This view is also at the end of a heritage bike route, the "El Capitan to El Capitan" which starts in Van Horn and the newly restored historic Hotel El Capitan, an 1930s cattleman's hotel.  This route, Hwy 54, is incredibly scenic, and can easily be traveled by car or motorcycle as well as bicycle!

For regional hiking information, visit: www.texasmountaintrail.com/hike

Monday, February 14, 2011

A great short hike: Closed Canyon in Big Bend Ranch State Park

Easily accessible from "The River Road" FM170 between Lajitas and Presidio, Big Bend Ranch State Park's Closed Canyon is most spectacular short hike (1.4 mile roundtrip!) and a quick adventure.  Definitely scenic, definitely a "must do" if you're in the area.  It is a narrow slot canyon with interesting light play on the rock walls and the texture of the rocks underneath.  Plus, in very short stretches, there's sometimes scrambling involved which makes this hike....an adventure!
A trail report on this hike can be read here.
For regional hiking information, visit our hiking page:  www.texasmountaintrail.com/hike

Saturday, February 12, 2011

A Preservation Success Story: Fort Davis National Historic Site

This is good news!  The Conservation Fund announced a deal has been finalized to transfer ownership of a 48 acre bluff overlooking Fort Davis National Historic Site to the National Park Service, thereby preserving the character of this impressive and historic location in Fort DavisYou can read the full story here in the Alpine Avalanche; and more about the sale is here.  The sale is the result of the hard work and advocacy of many in Fort Davis and around the country over four years.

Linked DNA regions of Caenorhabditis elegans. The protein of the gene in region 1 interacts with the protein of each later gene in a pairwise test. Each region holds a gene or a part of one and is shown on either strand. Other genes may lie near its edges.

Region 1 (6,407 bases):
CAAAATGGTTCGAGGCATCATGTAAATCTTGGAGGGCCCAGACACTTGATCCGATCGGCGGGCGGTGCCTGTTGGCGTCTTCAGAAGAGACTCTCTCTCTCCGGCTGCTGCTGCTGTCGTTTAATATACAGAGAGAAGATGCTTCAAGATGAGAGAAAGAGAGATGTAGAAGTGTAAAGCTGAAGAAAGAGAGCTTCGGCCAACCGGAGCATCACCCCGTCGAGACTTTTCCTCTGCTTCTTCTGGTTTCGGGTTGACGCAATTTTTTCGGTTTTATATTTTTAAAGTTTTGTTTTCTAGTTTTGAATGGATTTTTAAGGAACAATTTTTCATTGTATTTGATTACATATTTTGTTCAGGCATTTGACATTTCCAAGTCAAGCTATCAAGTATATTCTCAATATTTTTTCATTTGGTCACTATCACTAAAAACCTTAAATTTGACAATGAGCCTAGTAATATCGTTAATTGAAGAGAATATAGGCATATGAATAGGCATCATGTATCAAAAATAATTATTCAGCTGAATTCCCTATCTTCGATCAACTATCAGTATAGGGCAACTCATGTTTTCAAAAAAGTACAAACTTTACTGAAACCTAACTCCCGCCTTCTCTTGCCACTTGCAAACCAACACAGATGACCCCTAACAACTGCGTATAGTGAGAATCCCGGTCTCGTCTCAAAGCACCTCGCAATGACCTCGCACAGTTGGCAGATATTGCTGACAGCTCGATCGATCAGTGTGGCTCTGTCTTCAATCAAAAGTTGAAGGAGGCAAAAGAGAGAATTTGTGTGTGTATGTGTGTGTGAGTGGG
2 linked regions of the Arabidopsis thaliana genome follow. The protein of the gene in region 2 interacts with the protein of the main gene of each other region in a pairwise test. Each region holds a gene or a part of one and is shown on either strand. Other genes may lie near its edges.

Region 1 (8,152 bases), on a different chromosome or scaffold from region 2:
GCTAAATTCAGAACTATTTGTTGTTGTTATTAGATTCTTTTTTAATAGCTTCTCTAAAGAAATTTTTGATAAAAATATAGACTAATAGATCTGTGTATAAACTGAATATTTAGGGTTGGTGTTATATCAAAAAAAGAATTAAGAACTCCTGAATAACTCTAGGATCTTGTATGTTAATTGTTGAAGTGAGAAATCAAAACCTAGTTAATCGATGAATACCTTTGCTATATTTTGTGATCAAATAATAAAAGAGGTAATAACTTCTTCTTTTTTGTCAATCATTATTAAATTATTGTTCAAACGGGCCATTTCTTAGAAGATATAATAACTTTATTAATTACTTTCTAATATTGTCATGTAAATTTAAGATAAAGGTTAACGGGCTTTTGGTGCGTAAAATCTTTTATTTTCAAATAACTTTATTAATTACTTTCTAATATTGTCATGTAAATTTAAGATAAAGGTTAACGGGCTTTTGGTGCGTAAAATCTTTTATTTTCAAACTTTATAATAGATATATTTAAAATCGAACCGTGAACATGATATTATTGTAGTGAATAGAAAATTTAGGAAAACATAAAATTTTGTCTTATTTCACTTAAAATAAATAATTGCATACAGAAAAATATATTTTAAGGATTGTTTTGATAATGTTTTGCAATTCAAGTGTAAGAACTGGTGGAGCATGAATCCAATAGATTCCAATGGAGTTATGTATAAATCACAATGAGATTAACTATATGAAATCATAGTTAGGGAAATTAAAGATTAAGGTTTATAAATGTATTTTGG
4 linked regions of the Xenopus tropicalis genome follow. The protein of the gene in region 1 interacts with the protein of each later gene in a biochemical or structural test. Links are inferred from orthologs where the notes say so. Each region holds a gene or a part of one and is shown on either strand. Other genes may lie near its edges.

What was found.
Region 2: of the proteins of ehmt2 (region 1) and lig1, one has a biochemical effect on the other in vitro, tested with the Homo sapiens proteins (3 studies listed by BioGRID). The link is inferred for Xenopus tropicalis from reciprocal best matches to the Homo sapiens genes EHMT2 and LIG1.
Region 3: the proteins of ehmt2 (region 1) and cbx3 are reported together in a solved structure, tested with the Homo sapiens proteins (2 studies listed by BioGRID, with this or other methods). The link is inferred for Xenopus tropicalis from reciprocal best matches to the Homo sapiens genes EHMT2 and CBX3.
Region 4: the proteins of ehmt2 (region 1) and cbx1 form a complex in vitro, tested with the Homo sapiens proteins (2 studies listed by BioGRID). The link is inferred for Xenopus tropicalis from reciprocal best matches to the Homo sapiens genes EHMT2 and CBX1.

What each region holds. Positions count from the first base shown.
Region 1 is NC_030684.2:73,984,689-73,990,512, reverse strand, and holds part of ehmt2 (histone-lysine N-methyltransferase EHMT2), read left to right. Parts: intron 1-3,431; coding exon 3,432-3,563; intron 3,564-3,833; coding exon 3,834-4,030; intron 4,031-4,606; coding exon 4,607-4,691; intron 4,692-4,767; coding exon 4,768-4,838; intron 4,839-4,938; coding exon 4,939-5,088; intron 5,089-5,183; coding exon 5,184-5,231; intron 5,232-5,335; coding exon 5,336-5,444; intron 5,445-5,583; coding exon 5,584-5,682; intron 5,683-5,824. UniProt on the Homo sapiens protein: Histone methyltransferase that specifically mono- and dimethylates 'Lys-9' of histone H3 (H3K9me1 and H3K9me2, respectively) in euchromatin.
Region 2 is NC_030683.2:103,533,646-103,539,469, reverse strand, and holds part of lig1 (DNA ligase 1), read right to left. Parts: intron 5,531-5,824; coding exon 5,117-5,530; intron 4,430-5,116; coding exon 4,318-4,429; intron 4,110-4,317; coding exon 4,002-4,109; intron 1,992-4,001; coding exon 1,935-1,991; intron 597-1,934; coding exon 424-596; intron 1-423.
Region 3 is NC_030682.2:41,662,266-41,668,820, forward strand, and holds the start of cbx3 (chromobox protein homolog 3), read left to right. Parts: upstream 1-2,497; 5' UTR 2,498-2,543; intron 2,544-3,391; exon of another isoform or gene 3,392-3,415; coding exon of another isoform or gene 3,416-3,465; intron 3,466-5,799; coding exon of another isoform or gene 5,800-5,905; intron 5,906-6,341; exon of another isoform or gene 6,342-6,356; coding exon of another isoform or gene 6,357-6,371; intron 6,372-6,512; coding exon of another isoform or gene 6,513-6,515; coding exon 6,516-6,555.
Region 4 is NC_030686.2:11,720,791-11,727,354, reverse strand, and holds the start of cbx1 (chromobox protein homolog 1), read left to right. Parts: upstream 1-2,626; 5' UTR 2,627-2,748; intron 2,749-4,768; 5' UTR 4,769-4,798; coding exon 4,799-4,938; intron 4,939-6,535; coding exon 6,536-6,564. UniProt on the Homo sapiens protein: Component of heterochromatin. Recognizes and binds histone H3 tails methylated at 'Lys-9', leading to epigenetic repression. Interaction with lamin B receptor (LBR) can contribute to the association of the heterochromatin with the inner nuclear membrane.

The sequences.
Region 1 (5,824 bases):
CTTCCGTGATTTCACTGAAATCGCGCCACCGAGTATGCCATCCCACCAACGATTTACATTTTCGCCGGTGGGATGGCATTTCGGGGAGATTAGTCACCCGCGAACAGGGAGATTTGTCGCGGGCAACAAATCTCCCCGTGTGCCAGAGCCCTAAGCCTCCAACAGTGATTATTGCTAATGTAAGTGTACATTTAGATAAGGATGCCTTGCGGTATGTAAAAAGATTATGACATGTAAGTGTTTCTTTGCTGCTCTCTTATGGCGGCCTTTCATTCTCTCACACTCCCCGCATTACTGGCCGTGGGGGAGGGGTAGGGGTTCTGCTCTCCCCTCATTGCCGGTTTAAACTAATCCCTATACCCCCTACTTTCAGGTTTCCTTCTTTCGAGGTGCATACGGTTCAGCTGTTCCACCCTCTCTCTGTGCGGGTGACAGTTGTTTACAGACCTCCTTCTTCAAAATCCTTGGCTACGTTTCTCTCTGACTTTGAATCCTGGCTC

Fort Davis National Historic Site is perhaps the best preserved frontier fort in the west, and tells the story of the post-Civil War era and the story of African American soldiers of the time.

You can read more about African American history in Texas, here!
To see a list of African American historic sites in the Texas Mountain Trail region, click here to go to the Texas Historical Commission's webpage.

Friday, February 11, 2011

Ruins of Mariscal Mine in Big Bend National Park

Before it was a national park, the Big Bend area was where people lived and tried to make a living.  Folks ranched, farmed, were merchants.  One of the region's leading industries was mining. You can visit an abandoned mine on the remote River Road in Big Bend National Park.

To read more about this fascinating place, click here.
To read more about primitive dirt roads in the park, including the River Road, click here.

Thursday, February 10, 2011

Another spring lovely


As a tonic for this cold winter, we wanted to give you a bit of spring sunshine.  Let's think about March, April and May, and the cactus blossoms coming our way.   Taken at Red Rock Ranch near Van Horn.

Wednesday, February 09, 2011

Hey! Where is today's photo?

No photo today. Instead we'd like you to take two minutes of your time and watch this video:
http://www.youtube.com/watch?v=WvLQxBYhsbI&feature=player_profilepage

Yesterday, the Texas Governor called for the elimination of the Texas Historical Commission, our coordinating and primary funding agency, thinking our work was not "mission critical" in this economy.